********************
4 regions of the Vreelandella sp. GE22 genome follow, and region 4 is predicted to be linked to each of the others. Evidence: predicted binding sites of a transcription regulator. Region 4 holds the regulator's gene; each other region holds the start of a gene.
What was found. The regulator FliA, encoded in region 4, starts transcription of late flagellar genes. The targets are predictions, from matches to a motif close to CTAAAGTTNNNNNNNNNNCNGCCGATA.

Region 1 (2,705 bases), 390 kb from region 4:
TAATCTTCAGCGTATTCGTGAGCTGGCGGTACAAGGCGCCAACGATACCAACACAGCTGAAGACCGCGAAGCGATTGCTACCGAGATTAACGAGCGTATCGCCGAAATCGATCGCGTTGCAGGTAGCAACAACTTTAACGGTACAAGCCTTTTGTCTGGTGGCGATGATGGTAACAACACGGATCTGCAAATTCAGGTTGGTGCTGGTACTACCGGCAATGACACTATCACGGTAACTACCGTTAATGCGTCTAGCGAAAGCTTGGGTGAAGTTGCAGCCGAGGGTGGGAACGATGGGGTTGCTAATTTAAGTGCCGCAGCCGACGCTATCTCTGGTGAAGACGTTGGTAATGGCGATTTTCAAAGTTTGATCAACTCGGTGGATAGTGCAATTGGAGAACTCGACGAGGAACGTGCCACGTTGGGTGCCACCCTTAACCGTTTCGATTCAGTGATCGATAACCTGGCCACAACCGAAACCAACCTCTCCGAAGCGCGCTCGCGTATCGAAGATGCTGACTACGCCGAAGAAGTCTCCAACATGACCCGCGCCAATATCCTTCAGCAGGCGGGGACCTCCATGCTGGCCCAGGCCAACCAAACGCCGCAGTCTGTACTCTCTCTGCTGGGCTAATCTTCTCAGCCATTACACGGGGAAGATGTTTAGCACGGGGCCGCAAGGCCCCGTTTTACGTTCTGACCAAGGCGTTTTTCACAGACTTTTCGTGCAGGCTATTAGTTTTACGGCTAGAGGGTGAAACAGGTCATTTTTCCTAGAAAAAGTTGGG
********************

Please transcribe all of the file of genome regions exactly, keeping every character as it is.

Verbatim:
4 regions of the Vreelandella sp. GE22 genome follow, and region 4 is predicted to be linked to each of the others. Evidence: predicted binding sites of a transcription regulator. Region 4 holds the regulator's gene; each other region holds the start of a gene.
What was found. The regulator FliA, encoded in region 4, starts transcription of late flagellar genes. The targets are predictions, from matches to a motif close to CTAAAGTTNNNNNNNNNNCNGCCGATA.

Region 1 (2,705 bases), 390 kb from region 4:
TAATCTTCAGCGTATTCGTGAGCTGGCGGTACAAGGCGCCAACGATACCAACACAGCTGAAGACCGCGAAGCGATTGCTACCGAGATTAACGAGCGTATCGCCGAAATCGATCGCGTTGCAGGTAGCAACAACTTTAACGGTACAAGCCTTTTGTCTGGTGGCGATGATGGTAACAACACGGATCTGCAAATTCAGGTTGGTGCTGGTACTACCGGCAATGACACTATCACGGTAACTACCGTTAATGCGTCTAGCGAAAGCTTGGGTGAAGTTGCAGCCGAGGGTGGGAACGATGGGGTTGCTAATTTAAGTGCCGCAGCCGACGCTATCTCTGGTGAAGACGTTGGTAATGGCGATTTTCAAAGTTTGATCAACTCGGTGGATAGTGCAATTGGAGAACTCGACGAGGAACGTGCCACGTTGGGTGCCACCCTTAACCGTTTCGATTCAGTGATCGATAACCTGGCCACAACCGAAACCAACCTCTCCGAAGCGCGCTCGCGTATCGAAGATGCTGACTACGCCGAAGAAGTCTCCAACATGACCCGCGCCAATATCCTTCAGCAGGCGGGGACCTCCATGCTGGCCCAGGCCAACCAAACGCCGCAGTCTGTACTCTCTCTGCTGGGCTAATCTTCTCAGCCATTACACGGGGAAGATGTTTAGCACGGGGCCGCAAGGCCCCGTTTTACGTTCTGACCAAGGCGTTTTTCACAGACTTTTCGTGCAGGCTATTAGTTTTACGGCTAGAGGGTGAAACAGGTCATTTTTCCTAGAAAAAGTTGGG